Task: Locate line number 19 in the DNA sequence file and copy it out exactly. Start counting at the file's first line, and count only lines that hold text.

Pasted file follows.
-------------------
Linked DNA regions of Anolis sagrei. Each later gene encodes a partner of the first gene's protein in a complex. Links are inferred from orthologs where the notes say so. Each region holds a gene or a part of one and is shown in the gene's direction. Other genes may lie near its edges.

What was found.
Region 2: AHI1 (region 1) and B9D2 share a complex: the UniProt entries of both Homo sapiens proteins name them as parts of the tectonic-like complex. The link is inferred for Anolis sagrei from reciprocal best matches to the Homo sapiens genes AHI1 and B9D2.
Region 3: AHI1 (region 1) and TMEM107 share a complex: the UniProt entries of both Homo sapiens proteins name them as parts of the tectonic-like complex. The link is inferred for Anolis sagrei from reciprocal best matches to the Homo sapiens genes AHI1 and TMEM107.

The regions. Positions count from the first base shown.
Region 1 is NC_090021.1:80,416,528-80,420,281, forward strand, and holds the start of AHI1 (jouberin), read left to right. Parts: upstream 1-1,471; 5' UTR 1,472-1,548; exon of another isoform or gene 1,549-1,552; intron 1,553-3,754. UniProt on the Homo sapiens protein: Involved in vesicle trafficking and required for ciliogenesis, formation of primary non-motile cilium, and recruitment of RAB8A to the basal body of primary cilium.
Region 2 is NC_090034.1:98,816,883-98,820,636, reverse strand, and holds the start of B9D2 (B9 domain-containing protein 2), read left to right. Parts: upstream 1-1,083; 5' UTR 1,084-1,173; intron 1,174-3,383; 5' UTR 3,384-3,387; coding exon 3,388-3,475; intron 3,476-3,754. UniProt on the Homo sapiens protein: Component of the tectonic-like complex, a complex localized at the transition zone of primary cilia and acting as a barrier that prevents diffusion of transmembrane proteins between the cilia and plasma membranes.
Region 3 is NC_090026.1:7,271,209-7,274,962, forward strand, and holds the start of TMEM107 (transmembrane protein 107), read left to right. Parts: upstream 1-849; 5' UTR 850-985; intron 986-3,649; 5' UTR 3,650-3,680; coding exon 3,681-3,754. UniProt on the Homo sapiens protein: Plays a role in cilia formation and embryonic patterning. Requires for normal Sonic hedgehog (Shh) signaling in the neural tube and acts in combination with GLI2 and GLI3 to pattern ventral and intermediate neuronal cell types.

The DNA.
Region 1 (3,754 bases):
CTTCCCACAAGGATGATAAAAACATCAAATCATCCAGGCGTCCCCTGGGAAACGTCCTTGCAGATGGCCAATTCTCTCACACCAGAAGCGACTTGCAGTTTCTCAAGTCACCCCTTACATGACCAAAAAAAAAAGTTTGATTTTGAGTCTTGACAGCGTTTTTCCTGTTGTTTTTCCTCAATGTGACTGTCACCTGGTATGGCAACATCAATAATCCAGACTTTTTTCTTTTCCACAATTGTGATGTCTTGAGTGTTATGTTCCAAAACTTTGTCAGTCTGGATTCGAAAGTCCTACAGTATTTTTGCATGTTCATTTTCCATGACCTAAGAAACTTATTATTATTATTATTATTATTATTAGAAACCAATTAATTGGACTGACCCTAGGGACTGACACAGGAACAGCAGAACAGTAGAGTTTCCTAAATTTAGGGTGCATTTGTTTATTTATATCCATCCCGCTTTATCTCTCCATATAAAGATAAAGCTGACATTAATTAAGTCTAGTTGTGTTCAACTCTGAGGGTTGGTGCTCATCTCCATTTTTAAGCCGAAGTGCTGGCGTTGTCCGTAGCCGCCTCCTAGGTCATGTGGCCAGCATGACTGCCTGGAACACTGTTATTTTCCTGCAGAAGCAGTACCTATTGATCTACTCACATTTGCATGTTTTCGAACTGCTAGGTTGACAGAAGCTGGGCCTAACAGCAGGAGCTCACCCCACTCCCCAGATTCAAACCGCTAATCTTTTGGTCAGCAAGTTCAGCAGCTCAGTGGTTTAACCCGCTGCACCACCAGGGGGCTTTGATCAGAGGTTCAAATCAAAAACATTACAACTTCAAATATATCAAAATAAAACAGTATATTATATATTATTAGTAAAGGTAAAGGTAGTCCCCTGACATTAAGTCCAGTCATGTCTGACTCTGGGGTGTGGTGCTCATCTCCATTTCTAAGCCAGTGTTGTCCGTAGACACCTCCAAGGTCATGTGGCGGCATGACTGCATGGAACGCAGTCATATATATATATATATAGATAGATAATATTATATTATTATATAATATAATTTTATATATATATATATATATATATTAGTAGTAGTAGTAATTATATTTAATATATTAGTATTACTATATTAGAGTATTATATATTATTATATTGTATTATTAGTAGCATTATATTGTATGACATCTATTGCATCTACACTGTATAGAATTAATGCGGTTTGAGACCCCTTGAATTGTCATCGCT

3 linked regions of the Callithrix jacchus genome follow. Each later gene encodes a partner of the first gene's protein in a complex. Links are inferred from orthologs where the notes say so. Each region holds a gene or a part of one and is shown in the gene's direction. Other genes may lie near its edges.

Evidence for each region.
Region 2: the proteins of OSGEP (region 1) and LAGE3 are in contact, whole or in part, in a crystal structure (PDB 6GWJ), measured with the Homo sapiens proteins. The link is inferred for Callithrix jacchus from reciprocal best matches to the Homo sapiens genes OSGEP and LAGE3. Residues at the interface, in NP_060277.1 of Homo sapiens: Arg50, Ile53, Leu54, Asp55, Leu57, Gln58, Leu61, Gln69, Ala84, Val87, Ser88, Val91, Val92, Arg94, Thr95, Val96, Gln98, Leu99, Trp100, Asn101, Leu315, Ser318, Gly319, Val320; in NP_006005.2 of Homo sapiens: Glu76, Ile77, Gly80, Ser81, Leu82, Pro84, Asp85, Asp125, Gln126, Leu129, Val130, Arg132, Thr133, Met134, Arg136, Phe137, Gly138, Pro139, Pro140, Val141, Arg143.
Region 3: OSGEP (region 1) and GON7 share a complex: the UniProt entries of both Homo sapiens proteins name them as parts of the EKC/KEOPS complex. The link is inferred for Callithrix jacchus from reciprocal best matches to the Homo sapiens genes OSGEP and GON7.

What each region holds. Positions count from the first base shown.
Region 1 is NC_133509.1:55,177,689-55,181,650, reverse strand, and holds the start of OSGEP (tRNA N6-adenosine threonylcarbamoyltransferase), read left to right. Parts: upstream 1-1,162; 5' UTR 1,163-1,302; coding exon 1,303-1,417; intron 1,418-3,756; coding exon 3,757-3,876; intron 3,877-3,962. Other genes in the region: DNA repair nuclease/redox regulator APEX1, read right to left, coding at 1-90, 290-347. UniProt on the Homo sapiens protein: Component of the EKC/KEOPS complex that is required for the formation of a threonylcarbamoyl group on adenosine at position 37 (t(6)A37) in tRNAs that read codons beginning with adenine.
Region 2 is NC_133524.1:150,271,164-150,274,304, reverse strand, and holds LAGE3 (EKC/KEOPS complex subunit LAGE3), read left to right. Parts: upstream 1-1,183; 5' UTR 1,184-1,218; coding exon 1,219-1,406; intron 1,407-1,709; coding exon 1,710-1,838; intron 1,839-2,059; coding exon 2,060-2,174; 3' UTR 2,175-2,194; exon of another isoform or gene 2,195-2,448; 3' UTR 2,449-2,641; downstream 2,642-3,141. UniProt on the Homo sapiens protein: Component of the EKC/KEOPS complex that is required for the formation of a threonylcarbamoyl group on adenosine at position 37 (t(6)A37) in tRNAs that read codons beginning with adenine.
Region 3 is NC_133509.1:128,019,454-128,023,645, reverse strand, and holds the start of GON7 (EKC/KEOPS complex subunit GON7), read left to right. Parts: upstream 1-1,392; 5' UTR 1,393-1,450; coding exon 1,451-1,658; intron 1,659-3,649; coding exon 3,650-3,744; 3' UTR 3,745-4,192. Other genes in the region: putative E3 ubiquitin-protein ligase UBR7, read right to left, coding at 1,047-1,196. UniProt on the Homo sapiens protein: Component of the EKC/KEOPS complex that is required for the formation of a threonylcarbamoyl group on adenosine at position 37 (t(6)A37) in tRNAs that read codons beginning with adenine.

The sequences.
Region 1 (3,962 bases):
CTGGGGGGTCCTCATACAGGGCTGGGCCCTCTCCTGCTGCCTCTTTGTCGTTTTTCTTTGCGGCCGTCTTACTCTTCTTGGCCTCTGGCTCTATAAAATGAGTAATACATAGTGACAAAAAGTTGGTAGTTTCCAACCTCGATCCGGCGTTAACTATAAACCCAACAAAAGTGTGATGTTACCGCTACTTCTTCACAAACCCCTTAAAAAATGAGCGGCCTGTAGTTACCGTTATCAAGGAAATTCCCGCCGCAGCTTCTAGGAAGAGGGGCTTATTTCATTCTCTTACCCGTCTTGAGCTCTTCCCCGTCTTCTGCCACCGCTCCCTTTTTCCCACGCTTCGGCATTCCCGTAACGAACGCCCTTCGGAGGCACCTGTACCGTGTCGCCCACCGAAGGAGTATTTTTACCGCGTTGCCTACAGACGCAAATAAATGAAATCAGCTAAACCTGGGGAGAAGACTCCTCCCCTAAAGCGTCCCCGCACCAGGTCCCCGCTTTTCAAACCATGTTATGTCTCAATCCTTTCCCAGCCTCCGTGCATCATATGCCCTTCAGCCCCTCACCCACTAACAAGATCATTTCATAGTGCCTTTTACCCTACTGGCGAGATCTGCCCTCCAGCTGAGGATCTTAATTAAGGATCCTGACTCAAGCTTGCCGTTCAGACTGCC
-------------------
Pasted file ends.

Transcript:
Region 3 is NC_133509.1:128,019,454-128,023,645, reverse strand, and holds the start of GON7 (EKC/KEOPS complex subunit GON7), read left to right. Parts: upstream 1-1,392; 5' UTR 1,393-1,450; coding exon 1,451-1,658; intron 1,659-3,649; coding exon 3,650-3,744; 3' UTR 3,745-4,192. Other genes in the region: putative E3 ubiquitin-protein ligase UBR7, read right to left, coding at 1,047-1,196. UniProt on the Homo sapiens protein: Component of the EKC/KEOPS complex that is required for the formation of a threonylcarbamoyl group on adenosine at position 37 (t(6)A37) in tRNAs that read codons beginning with adenine.